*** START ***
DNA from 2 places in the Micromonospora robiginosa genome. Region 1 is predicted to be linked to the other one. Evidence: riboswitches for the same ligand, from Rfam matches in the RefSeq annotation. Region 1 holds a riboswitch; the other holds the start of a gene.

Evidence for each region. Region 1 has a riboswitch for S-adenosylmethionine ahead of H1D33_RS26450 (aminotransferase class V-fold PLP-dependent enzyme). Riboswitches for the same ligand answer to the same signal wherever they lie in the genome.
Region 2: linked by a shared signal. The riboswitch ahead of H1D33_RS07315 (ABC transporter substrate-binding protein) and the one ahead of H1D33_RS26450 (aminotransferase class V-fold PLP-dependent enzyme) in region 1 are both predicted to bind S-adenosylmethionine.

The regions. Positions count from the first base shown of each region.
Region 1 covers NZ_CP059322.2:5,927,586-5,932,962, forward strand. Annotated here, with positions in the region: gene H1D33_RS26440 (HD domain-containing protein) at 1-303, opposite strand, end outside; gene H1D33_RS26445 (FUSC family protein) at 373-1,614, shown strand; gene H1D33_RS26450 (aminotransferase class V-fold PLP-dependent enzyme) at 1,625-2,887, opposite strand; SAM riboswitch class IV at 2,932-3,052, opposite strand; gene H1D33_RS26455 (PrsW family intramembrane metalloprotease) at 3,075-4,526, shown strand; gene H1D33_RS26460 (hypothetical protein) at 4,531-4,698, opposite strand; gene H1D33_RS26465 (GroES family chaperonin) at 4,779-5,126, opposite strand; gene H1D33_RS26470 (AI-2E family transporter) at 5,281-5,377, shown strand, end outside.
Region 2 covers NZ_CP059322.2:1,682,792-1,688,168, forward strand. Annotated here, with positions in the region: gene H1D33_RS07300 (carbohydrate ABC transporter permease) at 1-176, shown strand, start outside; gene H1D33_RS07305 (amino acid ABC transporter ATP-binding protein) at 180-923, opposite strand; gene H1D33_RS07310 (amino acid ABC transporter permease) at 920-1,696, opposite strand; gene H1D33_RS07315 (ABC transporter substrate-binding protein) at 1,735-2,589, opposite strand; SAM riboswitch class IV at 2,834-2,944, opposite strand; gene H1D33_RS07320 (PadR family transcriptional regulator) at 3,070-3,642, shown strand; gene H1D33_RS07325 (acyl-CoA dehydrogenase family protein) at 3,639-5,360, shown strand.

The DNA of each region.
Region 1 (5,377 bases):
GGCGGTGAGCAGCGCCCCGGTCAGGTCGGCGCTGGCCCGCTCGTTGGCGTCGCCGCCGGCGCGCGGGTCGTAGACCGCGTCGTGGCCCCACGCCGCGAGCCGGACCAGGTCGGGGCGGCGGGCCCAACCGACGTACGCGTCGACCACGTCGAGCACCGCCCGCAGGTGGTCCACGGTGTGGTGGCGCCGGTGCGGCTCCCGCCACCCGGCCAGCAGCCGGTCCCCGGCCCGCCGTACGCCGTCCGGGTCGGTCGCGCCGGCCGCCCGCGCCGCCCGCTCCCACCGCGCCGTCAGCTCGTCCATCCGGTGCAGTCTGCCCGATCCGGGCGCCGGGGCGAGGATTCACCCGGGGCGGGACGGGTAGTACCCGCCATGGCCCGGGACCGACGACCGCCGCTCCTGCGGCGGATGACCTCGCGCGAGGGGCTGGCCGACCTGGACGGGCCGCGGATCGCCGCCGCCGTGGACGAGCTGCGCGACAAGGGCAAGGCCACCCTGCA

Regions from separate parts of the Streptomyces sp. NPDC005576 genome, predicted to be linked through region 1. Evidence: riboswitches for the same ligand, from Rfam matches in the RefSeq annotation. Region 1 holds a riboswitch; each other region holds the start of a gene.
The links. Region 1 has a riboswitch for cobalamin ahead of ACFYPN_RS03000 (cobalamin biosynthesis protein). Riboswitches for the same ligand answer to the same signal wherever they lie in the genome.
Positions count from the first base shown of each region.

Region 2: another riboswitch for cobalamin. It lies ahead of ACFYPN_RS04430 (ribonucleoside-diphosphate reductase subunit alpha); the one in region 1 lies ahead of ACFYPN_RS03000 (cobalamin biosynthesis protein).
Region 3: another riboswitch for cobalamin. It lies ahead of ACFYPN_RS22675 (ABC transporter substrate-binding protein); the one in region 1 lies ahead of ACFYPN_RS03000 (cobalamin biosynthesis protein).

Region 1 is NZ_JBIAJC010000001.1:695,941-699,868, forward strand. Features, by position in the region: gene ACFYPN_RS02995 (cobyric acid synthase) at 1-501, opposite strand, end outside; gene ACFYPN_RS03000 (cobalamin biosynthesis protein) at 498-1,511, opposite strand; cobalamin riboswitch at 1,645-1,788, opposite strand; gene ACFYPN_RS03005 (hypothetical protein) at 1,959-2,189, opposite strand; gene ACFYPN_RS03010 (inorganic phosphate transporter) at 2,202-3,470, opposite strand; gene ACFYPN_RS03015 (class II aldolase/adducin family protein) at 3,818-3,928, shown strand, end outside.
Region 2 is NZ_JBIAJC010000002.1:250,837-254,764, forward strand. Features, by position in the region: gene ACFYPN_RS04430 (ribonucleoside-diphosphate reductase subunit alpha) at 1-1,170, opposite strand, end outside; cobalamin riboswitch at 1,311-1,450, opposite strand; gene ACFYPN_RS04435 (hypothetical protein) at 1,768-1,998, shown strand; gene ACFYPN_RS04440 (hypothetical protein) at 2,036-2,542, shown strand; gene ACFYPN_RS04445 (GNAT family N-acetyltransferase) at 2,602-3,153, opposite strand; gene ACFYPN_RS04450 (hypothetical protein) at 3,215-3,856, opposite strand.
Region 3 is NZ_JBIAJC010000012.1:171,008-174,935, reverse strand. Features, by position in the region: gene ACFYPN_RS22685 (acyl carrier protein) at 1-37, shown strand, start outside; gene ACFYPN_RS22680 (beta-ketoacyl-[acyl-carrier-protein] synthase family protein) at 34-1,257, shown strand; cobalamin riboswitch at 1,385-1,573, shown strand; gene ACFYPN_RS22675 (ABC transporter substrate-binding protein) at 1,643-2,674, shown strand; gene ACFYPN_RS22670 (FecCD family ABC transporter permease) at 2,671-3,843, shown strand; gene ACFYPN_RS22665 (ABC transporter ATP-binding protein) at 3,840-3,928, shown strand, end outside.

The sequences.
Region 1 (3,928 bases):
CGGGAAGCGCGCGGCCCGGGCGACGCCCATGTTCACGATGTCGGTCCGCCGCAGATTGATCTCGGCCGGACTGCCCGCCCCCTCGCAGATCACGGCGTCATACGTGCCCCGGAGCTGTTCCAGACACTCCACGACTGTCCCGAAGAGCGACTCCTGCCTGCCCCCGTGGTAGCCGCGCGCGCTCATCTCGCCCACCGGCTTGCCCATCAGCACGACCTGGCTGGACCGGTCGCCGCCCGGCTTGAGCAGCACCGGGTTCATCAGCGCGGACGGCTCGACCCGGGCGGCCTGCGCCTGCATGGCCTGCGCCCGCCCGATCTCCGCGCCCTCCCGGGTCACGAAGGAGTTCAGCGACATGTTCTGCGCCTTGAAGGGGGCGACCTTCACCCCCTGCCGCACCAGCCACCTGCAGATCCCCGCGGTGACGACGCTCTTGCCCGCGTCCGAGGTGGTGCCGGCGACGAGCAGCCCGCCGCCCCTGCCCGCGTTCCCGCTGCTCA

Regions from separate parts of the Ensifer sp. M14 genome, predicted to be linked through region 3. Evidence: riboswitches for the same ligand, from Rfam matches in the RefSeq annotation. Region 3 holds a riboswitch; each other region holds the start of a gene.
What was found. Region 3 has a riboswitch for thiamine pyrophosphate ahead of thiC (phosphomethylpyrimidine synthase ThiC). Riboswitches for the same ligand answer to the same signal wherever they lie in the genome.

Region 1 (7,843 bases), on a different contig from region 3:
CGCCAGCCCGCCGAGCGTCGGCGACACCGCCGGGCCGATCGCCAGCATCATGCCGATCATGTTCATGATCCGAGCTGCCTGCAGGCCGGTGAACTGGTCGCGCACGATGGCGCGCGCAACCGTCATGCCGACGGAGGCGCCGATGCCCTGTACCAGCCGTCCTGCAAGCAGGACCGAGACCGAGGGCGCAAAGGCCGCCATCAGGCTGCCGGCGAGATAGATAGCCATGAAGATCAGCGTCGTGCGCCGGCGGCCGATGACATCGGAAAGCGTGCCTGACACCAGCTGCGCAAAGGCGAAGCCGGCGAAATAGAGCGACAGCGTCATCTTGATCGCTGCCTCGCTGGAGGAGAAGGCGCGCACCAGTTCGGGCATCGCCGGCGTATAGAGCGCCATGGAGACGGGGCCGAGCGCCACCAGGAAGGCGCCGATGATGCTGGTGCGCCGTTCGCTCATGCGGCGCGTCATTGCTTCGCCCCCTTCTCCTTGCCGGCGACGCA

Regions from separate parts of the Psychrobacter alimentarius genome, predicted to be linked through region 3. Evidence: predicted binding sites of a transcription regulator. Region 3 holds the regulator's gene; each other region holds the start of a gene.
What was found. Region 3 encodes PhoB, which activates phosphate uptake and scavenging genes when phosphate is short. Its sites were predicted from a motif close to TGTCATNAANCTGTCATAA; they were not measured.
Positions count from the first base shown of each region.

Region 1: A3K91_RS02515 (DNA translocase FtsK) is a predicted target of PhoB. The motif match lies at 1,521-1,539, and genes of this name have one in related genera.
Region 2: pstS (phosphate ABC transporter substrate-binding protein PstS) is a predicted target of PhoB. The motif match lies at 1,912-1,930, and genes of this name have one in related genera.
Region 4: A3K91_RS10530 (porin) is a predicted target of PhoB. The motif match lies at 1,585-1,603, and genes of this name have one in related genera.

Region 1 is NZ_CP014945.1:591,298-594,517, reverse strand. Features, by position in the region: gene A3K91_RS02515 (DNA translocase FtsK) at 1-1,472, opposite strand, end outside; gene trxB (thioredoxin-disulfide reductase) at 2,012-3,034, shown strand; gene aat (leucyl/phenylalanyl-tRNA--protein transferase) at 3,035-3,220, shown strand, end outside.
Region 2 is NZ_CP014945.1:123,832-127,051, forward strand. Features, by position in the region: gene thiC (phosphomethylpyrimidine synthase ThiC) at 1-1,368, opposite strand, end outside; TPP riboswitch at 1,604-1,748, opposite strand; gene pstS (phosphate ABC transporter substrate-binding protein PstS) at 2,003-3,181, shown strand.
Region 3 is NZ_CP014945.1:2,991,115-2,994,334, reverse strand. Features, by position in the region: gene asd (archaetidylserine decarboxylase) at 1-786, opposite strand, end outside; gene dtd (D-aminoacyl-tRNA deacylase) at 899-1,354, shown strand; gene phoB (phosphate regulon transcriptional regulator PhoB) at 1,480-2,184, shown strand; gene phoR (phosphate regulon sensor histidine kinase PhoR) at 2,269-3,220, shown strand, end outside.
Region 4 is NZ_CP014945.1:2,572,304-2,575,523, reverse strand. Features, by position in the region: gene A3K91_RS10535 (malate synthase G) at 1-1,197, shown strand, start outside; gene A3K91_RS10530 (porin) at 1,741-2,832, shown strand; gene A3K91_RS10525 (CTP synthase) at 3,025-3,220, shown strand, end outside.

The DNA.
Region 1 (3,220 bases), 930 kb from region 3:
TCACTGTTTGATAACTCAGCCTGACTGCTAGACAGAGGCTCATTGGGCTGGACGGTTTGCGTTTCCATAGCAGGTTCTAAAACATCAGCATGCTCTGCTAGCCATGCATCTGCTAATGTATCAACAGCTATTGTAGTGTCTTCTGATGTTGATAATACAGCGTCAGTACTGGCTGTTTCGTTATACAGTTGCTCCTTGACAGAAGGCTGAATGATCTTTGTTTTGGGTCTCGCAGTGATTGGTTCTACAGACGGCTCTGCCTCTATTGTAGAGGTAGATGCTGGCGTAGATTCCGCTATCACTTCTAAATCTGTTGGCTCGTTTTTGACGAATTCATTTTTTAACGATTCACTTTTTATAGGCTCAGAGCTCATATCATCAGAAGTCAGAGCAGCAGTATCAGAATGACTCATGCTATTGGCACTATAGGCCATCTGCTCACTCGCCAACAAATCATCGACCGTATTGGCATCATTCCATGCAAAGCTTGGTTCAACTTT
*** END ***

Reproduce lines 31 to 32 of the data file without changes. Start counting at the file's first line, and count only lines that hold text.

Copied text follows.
Region 1 is NZ_CP014945.1:591,298-594,517, reverse strand. Features, by position in the region: gene A3K91_RS02515 (DNA translocase FtsK) at 1-1,472, opposite strand, end outside; gene trxB (thioredoxin-disulfide reductase) at 2,012-3,034, shown strand; gene aat (leucyl/phenylalanyl-tRNA--protein transferase) at 3,035-3,220, shown strand, end outside.
Region 2 is NZ_CP014945.1:123,832-127,051, forward strand. Features, by position in the region: gene thiC (phosphomethylpyrimidine synthase ThiC) at 1-1,368, opposite strand, end outside; TPP riboswitch at 1,604-1,748, opposite strand; gene pstS (phosphate ABC transporter substrate-binding protein PstS) at 2,003-3,181, shown strand.